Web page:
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Take a look at http://opensource.apple.com/source/Security/Security-55471/l...

specifically check the function SSLVerifySignedServerKeyExchange

I leave the joy of spotting it to you. It is obvious and if you know c you'll see it(You don't need any knowledge of crypto).




Here's a diff of that file from OS X 10.8.5 (Security-55179.13) to 10.9 (Security-55471): https://gist.github.com/alexyakoubian/9151610/revisions

Check line 631. Appears seemingly out of nowhere.

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So, what does that mean, the goto fail portion of the code. It seems like it will go to that no matter what. What is the end outcome?

Thanks in advanced

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At that point the variable 'err' is still zero (noErr). So the function returns noErr, the caller thinks everything is good, and the communication is allowed.

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Goto considered harmful, indeed!

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Not much a problem of `goto` per se. Rather a problem with if conditions used without code blocks.

Others might say it's a problem of whitespace insensitive languages ;)

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From a different point of view, part of the problem is the undefined state of the code at the "fail" label.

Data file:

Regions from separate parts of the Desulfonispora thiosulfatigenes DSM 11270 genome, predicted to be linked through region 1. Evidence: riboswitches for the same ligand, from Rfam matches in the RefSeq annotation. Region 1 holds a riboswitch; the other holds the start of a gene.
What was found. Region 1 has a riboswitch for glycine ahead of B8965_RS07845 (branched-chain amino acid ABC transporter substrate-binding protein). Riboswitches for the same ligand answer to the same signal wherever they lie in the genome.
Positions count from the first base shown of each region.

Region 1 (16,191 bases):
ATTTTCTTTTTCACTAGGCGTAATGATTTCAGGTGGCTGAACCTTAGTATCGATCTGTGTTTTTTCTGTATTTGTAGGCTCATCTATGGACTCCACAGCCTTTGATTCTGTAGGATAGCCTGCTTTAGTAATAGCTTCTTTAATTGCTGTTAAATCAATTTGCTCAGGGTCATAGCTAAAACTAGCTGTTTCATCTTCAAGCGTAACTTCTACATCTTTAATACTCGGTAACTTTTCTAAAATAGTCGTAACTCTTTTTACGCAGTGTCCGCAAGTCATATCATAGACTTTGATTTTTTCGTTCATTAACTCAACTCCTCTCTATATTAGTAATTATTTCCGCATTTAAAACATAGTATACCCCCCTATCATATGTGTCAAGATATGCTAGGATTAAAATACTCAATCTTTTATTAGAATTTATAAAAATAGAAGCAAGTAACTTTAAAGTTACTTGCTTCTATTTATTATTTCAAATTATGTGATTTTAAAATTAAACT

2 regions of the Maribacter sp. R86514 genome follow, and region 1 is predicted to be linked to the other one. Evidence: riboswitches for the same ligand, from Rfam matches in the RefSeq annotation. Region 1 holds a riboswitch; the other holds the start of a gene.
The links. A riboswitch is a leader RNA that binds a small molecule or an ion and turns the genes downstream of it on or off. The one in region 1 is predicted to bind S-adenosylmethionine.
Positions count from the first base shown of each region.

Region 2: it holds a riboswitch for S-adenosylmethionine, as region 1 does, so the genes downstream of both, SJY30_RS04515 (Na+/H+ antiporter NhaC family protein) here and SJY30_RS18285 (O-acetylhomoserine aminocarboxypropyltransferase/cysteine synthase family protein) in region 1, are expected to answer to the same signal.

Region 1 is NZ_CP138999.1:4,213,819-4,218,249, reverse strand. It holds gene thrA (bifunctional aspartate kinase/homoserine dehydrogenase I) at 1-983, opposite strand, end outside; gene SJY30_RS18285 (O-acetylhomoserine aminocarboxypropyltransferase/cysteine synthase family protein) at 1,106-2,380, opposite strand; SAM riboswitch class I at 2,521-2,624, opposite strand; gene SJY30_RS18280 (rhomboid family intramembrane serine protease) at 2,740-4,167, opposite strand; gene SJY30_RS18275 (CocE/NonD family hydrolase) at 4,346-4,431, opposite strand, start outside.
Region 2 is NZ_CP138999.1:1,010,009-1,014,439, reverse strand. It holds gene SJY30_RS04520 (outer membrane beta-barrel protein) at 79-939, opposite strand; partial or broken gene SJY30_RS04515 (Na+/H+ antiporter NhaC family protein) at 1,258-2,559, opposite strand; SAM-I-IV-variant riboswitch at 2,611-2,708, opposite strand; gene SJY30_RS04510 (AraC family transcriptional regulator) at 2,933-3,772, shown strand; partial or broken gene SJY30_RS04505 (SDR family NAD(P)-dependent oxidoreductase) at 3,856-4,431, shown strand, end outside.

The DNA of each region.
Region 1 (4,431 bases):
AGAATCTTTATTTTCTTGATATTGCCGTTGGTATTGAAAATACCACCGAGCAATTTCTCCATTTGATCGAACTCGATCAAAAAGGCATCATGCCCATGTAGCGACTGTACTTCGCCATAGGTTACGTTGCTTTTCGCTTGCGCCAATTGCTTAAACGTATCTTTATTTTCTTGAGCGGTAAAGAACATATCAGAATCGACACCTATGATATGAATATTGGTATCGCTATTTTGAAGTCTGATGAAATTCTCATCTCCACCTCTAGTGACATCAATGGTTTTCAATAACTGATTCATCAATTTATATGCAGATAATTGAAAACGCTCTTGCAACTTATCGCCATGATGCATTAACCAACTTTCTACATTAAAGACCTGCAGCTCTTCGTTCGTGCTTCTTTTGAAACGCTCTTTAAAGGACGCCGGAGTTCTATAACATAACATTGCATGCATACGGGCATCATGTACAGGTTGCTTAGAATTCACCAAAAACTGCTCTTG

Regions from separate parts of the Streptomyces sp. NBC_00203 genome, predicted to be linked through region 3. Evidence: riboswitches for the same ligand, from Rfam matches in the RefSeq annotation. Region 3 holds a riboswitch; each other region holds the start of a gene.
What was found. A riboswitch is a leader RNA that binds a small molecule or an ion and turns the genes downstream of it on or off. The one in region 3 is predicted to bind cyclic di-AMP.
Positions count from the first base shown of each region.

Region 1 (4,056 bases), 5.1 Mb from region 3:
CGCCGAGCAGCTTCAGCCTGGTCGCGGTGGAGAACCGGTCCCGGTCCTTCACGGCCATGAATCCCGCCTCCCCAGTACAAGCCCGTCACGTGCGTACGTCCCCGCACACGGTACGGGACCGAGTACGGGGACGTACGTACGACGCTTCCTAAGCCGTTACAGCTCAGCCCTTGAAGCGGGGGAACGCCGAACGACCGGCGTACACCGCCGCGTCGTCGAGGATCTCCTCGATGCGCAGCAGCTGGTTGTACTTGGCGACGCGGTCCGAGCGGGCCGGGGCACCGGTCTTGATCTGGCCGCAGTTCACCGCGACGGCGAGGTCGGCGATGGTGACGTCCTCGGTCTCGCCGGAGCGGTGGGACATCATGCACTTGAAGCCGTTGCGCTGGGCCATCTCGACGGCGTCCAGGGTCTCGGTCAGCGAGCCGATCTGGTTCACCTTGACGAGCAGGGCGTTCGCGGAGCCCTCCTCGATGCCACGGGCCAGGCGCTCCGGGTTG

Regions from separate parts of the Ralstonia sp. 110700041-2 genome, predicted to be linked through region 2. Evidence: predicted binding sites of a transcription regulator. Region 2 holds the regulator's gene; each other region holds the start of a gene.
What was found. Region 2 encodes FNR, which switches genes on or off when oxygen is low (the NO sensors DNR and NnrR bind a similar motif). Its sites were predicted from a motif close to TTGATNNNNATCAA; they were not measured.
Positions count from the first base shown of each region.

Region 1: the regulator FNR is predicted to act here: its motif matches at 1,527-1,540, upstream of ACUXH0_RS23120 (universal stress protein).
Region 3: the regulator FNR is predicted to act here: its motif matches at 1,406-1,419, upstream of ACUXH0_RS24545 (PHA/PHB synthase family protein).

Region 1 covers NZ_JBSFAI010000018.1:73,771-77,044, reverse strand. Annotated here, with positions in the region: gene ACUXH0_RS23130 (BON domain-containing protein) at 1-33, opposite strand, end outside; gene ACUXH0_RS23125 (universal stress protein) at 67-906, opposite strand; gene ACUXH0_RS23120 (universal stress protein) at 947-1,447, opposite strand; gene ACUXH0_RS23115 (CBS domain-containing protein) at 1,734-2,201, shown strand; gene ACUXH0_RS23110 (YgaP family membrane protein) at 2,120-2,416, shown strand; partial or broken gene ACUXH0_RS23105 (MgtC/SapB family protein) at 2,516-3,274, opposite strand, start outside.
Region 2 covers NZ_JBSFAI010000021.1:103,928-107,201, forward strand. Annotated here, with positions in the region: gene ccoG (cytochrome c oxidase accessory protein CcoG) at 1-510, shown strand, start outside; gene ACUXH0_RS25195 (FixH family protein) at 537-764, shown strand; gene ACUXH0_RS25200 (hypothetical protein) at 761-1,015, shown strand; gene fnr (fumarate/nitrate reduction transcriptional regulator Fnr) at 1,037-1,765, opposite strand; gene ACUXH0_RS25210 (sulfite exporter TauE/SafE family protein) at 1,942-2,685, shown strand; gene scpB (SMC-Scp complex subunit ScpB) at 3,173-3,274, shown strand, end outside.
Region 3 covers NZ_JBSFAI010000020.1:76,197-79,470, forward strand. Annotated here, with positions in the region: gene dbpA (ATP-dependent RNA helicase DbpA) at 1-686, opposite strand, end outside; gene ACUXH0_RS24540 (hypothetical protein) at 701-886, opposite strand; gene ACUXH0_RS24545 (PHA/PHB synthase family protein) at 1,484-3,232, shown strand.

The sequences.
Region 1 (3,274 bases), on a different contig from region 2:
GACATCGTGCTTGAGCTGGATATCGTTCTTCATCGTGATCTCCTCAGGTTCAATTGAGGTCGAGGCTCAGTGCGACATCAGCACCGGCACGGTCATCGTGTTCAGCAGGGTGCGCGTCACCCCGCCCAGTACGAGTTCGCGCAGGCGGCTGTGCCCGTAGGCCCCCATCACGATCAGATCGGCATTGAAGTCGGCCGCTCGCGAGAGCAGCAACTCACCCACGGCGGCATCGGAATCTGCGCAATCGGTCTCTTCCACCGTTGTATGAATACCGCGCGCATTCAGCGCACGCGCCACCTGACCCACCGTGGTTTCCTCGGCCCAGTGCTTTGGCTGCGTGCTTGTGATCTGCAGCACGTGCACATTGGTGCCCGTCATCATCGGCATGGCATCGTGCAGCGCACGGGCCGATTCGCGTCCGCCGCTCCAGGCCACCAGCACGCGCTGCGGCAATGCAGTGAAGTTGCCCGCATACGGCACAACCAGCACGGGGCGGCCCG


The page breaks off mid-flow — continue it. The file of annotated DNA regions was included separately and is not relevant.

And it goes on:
Execution will arrive there somehow, but the 'how' is unclear. The word "fail" implies you should reach that point only if there was an error, but that is a bad assumption in this case.

If the real answer to 'how did we get here?' was checked, then the bug could not hide in the undefined behavior. This would not allow a dangling goto to result in a false positive. A false negative will get someone's attention when their web page doesn't load.

Something like this could remove the undefined state:

      goto pass;
  fail:
    if ( err == 0 ) {
    	assert( err != 0 ); // BUG! variable must contain an error number
    	err = kSomeAppropriateErrorNumber;
    }
  pass:
    SSLFreeBuffer(&signedHashes);
    SSLFreeBuffer(&hashCtx);
    return err;

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Even if there were braces, the bug would still exist if the extra goto was outside the braces.

It might be more noticeable, but then, the original bug existed because no one noticed.

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Haha love the whitespace comment. This also makes you think of the static source-code analysis done at Apple. Surely static tools would have picked this up, no...?

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Clang currently does not warn about this, but I'd wager that Xcode will boast a feature in the next version that detects dead code due to early returns/gotos.

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Clang may not warn about white space issues, but it certainly does warn about unreachable code if -Wunreachable is on. This code would not compile in my project because the unconditional goto leaves the following code unreachable.

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    return ERRCODE;
Would have produced the exact same bug.

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Good find!

But, are you sure the 10.8.5 (-55179.13) version isn't in some sense a later, patched maintenance branch compared to a 10.9 (-55471) that might have been frozen earlier? The release dates are very close (~2013-10-03 for 10.8.5; ~2013-10-22 for 10.9), and they might have already been separate branches.